How Clare English, Community Care Lawyer, helped a family to prove that a back-payment for care was not deliberate deprivation of assets.
Rose lived alone until she suffered a severe stroke and developed significant care needs requiring around the clock support. Rose’s home was no longer suitable due to her physical disabilities and she was determined not to go into a care home. Rose had mental capacity to make all of her own decisions about her finances and her care; she decided to move to the self-contained annex in her daughter Cara’s home.
Cara and her husband cared for Rose, while running a business and allowing Rose sole use of the annex, which they had previously rented out. Cara paid all of Rose’s bills, and paid for private carers, private physiotherapy and disability equipment. These arrangements continued for two years until Rose’s former home was finally sold. Rose repaid £140,000 to Cara, and in a document prepared and witnessed by her solicitor, stated that this was backdated payment of £2,000 per week for all of the above costs.
When Rose’s care needs increased, she moved to a residential care home, paid for from her savings. When her savings ran out, Rose asked Social Services for financial assistance. They refused, saying that the payment of £140,000 was a gift which amounted to deprivation of assets. They said that Rose had made the gift with the intention of avoiding care home fees. Social Services said it could only allow £30,000 of the payment to Cara.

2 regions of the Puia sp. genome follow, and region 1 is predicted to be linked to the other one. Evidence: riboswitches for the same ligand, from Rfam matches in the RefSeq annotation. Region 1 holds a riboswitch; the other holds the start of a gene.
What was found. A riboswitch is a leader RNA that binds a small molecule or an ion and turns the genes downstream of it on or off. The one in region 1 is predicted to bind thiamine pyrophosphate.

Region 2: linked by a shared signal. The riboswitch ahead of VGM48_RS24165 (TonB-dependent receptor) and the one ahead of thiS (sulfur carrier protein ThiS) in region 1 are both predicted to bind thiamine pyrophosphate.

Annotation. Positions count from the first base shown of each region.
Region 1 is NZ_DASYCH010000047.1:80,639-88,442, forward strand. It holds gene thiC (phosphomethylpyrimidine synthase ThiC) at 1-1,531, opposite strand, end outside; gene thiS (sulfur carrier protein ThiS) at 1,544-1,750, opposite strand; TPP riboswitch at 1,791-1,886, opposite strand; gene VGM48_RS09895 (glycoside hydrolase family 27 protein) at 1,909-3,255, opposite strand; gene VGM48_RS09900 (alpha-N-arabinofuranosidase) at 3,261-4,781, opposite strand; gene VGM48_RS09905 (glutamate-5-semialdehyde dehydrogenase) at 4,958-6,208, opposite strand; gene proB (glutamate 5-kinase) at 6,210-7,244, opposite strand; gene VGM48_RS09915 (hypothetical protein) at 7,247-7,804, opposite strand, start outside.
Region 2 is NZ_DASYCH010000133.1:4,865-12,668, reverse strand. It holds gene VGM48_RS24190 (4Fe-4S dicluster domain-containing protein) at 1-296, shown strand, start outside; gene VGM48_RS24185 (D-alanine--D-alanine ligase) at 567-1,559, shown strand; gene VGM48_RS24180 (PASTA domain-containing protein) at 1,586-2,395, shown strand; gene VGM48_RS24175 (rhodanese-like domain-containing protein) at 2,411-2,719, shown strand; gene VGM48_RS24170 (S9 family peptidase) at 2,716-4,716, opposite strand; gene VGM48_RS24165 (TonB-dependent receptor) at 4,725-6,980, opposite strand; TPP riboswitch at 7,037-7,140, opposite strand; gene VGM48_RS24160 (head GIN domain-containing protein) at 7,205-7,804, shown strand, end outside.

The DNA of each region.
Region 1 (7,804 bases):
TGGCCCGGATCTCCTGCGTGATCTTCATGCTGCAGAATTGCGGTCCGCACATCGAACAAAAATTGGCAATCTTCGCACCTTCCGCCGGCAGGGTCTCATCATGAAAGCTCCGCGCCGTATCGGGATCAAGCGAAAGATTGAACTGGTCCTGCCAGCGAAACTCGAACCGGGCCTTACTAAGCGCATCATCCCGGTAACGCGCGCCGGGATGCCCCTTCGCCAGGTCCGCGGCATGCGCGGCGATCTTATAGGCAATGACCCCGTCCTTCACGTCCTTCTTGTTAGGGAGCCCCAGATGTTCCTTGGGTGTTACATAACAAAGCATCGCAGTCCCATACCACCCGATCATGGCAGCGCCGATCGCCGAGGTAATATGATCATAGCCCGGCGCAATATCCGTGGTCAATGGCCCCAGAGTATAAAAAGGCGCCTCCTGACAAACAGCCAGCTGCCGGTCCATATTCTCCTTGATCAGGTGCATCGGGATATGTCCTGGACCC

Clare English challenged the Social Services financial assessment, providing evidence that Cara had loaned £140,000 of her own money to pay for Rose’s care and living costs. Social Services rejected this evidence but did not provide any clear rationale. They said again that £2,000 per week was deprivation of assets and that it was excessive spending on private care costs. After going through the Local Authority complaints process, Clare submitted arguments to the Local Government and Social Care Ombudsman for investigation.
The Ombudsman criticised Social Services’ decision-making and failure to give reasons for their decision. The Ombudsman said Rose and Cara should have the opportunity to respond to its questions about the breakdown of expenditure. Social Services should then conduct a further review into why the evidence provided was or was not sufficient to explain why Rose repaid Cara at the level she did.
After considering Clare’s further submissions, Social Services conceded that they were wrong. They accepted that the repayment of £140,000 was not a gift nor deprivation, but an appropriate payment by Rose for care and support arranged and provided by Cara. As a result, Social Services accepted that they had a duty to help pay the cost of Rose’s care home placement.